I really liked how Casey discusses different topics, both serious and simple in the same manner. I liked how she managed to insert humor in all of the essays including ones that you could tell were more painful to write and read.

Author Information

Casey Wilson is an actress, writer, director and podcaster. She can be seen in Apple TV’s upcoming limited series The Shrink Next Door, starring alongside Will Ferrell and Paul Rudd and in season three of Showtime’s Black Monday. She was recently featured in the HBO comedy Mrs. Fletcher, opposite Kathryn Hahn. Casey was a featured player on Saturday Night Live for two seasons and a series regular on the sitcoms Marry Me and the critically acclaimed Happy Endings. Casey’s recent television credits include Atypical, Tig Notaro’s Amazon series One MississippiCurb Your Enthusiasm, and Black-ish. Film credits include Gone GirlThe Disaster ArtistAlways Be My Maybe and Julie and Julia.

Alongside her longtime collaborator, June Diane Raphael, Wilson co-wrote and co-stars in the movie Bride Wars as well as the movie Ass Backwards, which premiered at Sundance.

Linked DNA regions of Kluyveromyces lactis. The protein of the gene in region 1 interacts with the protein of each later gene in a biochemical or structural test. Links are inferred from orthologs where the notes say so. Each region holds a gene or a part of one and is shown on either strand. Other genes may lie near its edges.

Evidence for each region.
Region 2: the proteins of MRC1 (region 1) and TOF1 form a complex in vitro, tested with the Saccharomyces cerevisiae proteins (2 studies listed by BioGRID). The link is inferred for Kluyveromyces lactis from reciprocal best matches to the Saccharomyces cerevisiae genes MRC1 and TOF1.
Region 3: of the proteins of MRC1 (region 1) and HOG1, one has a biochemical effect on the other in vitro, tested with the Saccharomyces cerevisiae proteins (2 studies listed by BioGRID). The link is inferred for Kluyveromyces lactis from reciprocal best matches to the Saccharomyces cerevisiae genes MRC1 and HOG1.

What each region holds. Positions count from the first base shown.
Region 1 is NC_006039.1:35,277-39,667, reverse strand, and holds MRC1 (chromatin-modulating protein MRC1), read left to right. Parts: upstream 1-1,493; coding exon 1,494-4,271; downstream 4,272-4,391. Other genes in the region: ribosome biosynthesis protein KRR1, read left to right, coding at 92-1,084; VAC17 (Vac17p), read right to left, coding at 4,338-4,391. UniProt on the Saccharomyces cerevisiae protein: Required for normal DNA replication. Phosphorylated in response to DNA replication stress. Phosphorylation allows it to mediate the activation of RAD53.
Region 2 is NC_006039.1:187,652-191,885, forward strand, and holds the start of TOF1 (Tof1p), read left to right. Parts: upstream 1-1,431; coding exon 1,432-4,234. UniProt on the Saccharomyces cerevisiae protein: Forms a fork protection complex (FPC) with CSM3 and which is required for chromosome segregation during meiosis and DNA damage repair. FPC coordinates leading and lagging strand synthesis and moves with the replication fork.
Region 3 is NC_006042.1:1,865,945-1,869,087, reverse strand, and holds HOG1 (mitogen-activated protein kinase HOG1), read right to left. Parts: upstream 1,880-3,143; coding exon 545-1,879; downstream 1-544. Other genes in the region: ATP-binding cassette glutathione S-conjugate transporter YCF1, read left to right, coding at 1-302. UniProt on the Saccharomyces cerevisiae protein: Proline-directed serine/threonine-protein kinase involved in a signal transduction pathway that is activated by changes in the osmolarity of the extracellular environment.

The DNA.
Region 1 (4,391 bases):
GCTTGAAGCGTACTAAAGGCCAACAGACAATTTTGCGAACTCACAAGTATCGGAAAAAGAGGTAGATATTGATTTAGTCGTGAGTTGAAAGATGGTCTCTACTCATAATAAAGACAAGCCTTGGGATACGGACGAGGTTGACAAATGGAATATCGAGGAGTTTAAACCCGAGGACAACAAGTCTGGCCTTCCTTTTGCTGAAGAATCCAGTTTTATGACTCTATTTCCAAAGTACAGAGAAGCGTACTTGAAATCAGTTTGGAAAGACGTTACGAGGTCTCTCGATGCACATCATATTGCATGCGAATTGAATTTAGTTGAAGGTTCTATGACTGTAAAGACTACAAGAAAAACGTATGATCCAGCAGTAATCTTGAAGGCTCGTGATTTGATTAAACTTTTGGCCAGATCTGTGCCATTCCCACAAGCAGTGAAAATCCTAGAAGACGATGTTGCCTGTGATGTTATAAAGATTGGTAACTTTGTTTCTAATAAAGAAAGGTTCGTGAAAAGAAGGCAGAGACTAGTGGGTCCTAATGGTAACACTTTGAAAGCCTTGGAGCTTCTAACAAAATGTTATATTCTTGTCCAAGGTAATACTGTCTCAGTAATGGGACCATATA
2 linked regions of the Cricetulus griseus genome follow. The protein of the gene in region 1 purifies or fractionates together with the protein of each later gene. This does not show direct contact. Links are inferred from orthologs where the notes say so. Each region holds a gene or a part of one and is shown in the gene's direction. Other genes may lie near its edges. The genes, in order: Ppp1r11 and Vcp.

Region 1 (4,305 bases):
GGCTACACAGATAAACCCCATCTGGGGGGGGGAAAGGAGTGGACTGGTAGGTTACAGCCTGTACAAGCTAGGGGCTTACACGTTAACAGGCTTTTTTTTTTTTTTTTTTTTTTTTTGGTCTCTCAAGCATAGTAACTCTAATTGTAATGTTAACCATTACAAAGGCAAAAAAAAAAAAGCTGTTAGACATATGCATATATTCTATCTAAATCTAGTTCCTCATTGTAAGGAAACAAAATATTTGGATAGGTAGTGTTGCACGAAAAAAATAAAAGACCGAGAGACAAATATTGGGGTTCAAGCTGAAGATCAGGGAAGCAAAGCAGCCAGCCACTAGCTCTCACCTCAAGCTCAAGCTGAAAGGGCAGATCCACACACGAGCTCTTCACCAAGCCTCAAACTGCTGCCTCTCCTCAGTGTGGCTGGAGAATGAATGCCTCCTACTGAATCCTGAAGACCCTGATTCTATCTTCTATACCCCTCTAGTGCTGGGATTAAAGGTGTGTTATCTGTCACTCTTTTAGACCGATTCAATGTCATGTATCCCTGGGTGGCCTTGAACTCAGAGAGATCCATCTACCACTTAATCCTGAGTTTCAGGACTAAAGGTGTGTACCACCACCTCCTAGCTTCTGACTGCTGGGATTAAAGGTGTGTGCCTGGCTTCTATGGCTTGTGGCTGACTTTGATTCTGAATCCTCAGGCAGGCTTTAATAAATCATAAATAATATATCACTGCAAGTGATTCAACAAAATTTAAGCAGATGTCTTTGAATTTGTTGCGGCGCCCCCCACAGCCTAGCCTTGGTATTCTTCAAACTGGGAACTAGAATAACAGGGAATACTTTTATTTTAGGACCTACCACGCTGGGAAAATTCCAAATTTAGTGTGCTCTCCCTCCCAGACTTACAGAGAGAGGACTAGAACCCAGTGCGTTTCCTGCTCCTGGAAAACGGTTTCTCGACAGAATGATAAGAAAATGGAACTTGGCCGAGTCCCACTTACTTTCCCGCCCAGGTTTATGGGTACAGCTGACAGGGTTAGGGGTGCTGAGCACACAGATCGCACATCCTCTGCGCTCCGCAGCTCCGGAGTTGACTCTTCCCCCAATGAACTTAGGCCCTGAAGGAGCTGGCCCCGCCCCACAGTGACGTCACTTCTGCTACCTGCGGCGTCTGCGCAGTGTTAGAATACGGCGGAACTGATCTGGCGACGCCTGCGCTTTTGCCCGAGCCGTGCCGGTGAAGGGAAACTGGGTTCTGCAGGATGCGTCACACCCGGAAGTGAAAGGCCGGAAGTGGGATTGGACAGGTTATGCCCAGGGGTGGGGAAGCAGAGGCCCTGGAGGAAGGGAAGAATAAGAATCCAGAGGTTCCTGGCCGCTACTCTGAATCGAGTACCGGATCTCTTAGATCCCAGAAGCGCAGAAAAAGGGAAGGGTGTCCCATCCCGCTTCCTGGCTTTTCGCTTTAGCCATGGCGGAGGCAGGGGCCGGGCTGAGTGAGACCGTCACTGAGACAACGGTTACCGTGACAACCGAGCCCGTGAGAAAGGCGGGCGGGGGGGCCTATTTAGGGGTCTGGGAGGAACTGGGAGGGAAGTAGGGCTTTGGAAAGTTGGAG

Together with Danielle Schneider, Casey co-hosts the cult favorite podcast, Bitch Sesh, which was nominated for a Critic’s Choice Award in 2019.

Casey’s directorial debut, Daddio, which she also co-wrote and starred in, premiered at TIFF and South by Southwest in 2019.

Sasha Masha by Agnes Borinsky Book Review

Author Information

Agnes Borinsky is a writer from Baltimore, now living in Los Angeles. She mostly writes

essays and plays, and has collaborated on all sorts of projects in basements, backyards, gardens, circus tents, classrooms, bars, and theaters. Sasha Masha is her first novel.

Book Description

Alex feels like he is in the wrong body. His skin feels strange against his bones. And then comes Tracy, who thinks he’s adorably awkward, who wants to kiss him, who makes him feel like a Real Boy. But it is not quite enough. Something is missing.

As Alex grapples with his identity, he finds himself trying on dresses and swiping on lipstick in the quiet of his bedroom. He meets Andre, a gay boy who is beautiful and unafraid to be who he is. Slowly, Alex begins to realize: maybe his name isn’t Alex at all. Maybe it’s Sasha Masha.